WeWork is quietly trying to take over . . . everything. As we wrote last week, thanks to a new (financially disappointing) investment from Softbank, the company has big ambitions to take over nearly every aspect of life–including real estate and education. That real estate is integral to its success, as WeWork needs to lease spaces in order to provide its myriad services. And it turns out that WeWork’s CEO Adam Neumann reportedly co-owns some of the very properties the company uses, according to the Wall Street Journal.
This new report, which cites people familiar with the situation, says that Neumann has “made millions of dollars by leasing multiple properties in which he has an ownership stake back to WeWork.” Of course, buying properties to then lease to your company is one way to make additional money, but it’s quite unorthodox, too. Writes the WSJ: “Corporations typically bar executives from similar arrangements, given that companies risk paying too much in rent or leasing buildings they ordinarily wouldn’t.”
And yet Neumann has reportedly done just this. The newspaper claims he co-owns at least two properties–one in Manhattan, another in San Jose. And WeWork has expansion plans for this California space too, thanks to a new residential service it’s launching. Neumann also reportedly tried to buy a portion of a building WeWork was in the process of leasing in Chicago, but the company’s board raised some concerns.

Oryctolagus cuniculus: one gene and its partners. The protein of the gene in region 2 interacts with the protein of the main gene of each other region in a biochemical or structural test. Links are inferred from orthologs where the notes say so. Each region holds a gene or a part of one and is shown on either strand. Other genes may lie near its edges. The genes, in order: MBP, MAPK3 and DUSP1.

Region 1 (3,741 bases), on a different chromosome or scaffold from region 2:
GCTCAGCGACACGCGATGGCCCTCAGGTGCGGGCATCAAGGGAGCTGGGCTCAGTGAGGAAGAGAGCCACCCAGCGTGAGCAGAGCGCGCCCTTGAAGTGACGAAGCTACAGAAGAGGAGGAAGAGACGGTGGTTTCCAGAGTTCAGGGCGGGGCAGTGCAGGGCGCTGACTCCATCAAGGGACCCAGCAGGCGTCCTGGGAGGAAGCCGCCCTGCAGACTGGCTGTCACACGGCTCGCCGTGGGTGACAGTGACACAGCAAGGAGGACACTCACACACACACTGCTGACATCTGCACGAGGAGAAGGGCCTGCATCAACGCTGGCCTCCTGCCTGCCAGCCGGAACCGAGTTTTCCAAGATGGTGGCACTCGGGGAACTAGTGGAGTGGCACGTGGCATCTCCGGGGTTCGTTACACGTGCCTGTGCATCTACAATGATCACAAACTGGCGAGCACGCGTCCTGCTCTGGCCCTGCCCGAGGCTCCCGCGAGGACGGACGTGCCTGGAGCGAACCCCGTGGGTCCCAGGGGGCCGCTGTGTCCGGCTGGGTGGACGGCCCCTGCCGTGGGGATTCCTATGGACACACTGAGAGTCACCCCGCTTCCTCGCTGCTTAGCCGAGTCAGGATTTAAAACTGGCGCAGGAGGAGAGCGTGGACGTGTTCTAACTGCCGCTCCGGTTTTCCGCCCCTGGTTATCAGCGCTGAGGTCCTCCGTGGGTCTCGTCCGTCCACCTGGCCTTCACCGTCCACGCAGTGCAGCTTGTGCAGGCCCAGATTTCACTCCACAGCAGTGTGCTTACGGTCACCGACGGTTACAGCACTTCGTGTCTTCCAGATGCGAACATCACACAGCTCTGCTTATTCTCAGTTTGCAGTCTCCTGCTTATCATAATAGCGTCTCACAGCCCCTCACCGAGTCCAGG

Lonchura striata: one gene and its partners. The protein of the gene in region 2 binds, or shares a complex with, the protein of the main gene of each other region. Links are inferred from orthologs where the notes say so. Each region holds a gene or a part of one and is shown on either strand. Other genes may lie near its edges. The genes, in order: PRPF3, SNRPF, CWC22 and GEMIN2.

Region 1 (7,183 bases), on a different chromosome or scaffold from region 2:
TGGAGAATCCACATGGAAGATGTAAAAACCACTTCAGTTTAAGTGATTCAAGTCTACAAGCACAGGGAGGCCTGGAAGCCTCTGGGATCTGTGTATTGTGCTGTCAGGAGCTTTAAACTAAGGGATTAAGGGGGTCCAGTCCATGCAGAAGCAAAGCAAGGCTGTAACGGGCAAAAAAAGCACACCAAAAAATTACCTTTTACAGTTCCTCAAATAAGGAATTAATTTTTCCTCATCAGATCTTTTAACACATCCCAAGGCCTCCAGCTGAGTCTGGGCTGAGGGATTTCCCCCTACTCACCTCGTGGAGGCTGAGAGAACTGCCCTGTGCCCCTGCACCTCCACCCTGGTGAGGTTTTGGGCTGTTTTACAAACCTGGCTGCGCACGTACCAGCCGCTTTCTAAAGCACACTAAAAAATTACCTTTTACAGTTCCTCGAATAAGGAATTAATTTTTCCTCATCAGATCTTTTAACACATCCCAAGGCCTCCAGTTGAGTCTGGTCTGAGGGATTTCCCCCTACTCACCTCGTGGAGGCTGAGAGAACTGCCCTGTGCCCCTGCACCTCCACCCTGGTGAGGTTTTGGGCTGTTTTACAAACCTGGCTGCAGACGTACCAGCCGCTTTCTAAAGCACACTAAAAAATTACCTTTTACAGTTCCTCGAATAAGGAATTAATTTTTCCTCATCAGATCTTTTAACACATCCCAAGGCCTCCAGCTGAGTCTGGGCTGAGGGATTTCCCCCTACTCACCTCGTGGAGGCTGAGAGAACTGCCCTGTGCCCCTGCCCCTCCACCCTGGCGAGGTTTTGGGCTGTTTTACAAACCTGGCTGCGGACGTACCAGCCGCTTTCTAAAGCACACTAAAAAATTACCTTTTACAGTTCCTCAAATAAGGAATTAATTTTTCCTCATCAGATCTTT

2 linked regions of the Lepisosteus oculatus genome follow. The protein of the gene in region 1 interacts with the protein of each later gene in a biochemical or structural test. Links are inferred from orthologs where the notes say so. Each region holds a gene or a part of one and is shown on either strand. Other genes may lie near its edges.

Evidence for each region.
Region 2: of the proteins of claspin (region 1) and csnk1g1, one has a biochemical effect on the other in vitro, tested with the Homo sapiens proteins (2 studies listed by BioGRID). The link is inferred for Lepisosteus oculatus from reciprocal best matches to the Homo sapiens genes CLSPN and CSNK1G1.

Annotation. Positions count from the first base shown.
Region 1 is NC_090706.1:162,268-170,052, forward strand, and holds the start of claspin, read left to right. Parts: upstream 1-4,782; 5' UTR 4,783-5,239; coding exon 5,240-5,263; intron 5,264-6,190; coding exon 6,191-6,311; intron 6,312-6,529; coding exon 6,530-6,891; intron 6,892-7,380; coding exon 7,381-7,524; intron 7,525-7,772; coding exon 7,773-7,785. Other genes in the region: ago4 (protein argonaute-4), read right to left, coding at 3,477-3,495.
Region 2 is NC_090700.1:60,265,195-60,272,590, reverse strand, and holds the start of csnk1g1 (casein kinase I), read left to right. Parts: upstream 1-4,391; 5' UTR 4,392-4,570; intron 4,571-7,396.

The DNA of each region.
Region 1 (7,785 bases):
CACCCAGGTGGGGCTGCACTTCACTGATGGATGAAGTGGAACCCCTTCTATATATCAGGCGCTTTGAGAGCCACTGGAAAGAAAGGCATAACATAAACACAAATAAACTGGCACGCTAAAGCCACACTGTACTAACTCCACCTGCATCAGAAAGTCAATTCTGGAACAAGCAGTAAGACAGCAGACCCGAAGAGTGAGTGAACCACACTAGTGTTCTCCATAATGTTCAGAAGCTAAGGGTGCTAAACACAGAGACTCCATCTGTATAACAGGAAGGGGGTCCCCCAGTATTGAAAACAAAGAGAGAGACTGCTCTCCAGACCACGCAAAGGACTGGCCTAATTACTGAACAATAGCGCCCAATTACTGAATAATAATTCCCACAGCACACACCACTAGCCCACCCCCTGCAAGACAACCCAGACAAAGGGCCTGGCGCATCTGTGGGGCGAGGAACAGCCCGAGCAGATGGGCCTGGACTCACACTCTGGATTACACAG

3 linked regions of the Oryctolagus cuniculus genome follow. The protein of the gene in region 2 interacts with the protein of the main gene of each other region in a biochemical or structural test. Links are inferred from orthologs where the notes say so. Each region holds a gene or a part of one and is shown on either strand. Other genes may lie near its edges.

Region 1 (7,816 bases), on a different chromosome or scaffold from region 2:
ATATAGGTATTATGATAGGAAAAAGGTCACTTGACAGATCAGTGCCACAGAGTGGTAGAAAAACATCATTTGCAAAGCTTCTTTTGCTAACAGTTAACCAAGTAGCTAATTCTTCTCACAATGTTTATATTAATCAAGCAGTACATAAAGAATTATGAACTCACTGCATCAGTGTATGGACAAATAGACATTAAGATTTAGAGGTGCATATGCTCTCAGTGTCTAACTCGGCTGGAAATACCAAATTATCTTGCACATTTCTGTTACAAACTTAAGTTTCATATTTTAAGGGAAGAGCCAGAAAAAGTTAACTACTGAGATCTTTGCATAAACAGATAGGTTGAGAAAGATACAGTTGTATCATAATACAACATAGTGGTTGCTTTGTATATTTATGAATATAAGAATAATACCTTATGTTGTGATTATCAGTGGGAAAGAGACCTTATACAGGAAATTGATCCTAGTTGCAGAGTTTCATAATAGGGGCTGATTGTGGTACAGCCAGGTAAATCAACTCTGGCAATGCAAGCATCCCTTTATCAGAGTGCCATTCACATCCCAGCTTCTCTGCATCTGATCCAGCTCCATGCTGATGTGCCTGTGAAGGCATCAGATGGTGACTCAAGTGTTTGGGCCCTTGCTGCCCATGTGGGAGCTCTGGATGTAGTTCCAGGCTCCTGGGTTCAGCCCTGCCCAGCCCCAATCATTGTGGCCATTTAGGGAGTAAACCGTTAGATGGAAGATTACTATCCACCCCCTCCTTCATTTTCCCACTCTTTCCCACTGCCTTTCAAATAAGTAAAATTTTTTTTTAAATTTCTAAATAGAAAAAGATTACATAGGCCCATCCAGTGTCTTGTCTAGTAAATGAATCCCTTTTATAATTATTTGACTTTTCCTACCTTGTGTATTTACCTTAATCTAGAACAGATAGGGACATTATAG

In our most recent interview with him, Neumann said the company has seen lease prices falling over the last year. Of course, what wasn’t mentioned was that he was likely on both ends of those deals. A WeWork spokesperson provided me with the following statement: “WeWork has a review process in place for related party transactions. Those transactions are reviewed and approved by the board, and they are disclosed to investors.”
You can read the full report here.
Last week was our beloved/behated daily newsletter‘s first birthday. We published an article looking back at the seven things we learned from Big Spam’s first year. In it, we talked about how people hate change, our Las Vegas casino aesthetic, and our favorite subject lines. As soon as we hit publish, we realized we’d made a terrible mistake. There were so many lessons we’d forgotten we’d learned, and we immediately started to write the second part, which is this bad boy right here. So without further adieu, here are five more things we learned from our year-long newsletter experiment that… This story continues at The Next Web